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THE self help industry now churns out over 2 000 books every year alone in just the U.S. The books offer to solve a range of problems that vary from relationship issues to health problems and financial advice. The whole self help industry is estimated to be worth $9 billion (R68,3 billion).
Psychology student Agnes Berg asked whether self help books can really help us. Respected psychologists like Dr. Mihaly Csikszentmihalyi argued that self-help books will clearly not help people to become thin, rich and well-adjusted; indeed they will probably have no effect whatsoever. Worse, some have claimed self-help books are actually bad for us by promoting “false hope syndrome”. More radically, Steve Salerno, author of Sham: How the Self-Help Movement Made America Helpless, claims the whole self-help syndrome is responsible for the high divorce rate, increasing drug abuse and the end of romance.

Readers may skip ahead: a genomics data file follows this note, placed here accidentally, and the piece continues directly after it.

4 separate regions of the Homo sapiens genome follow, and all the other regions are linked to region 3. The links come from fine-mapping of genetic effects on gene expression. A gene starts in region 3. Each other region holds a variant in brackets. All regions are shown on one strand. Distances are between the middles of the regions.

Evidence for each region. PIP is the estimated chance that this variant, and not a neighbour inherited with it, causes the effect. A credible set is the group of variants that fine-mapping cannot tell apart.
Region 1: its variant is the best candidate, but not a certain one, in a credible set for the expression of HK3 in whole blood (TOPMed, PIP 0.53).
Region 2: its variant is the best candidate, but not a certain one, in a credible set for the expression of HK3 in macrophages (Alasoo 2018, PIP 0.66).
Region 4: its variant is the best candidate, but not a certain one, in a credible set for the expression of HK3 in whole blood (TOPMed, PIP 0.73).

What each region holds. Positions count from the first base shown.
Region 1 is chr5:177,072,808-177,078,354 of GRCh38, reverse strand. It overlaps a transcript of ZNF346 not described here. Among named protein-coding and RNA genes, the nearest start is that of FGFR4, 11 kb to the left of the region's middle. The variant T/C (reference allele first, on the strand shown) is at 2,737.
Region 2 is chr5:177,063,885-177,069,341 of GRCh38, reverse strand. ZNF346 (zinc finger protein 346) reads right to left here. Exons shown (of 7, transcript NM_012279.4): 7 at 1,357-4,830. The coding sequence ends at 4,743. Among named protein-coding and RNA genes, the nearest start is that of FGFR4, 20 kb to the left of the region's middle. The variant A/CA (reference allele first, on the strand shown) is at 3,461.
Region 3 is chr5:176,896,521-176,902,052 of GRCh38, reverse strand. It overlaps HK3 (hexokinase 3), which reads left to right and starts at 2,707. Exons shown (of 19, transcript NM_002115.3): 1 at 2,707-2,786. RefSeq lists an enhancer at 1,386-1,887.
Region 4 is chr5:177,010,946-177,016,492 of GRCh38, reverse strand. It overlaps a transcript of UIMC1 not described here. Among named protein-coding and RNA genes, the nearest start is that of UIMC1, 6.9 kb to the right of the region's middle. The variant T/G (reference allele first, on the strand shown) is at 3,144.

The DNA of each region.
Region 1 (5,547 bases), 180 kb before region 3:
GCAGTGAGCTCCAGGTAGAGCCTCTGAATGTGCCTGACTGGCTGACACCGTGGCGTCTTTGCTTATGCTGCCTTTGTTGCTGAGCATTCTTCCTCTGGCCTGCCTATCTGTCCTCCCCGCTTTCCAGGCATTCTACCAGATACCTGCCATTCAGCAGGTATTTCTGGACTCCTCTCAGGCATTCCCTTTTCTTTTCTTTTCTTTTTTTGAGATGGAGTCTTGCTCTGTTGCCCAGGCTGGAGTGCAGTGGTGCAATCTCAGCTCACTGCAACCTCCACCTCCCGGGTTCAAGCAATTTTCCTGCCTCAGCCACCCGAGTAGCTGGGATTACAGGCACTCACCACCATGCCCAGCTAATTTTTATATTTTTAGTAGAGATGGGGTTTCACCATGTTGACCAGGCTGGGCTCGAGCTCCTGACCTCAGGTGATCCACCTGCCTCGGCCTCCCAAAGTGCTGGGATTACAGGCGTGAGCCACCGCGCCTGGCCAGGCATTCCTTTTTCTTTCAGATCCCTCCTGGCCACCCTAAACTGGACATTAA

While Salerno is probably exaggerating, there is no doubt that the dollar nine million people spent on self help might be better spent on actual therapy. There is little evidence to show that reading a book creates long-lasting changes. It seems that the books can work for less severe problems like mild depression or anxiety. But Berg says the majority of the books focus on personal growth, which is hard to measure.
Berg argues that the most effective tool they offer is — hope. Exposing ourselves to hope probably helps us cope better with life, even if it can’t really make us all thin, rich and ecstatically happy.
The dark side of this is false hope, which promises unrealistic results and expectations while emptying the wallet.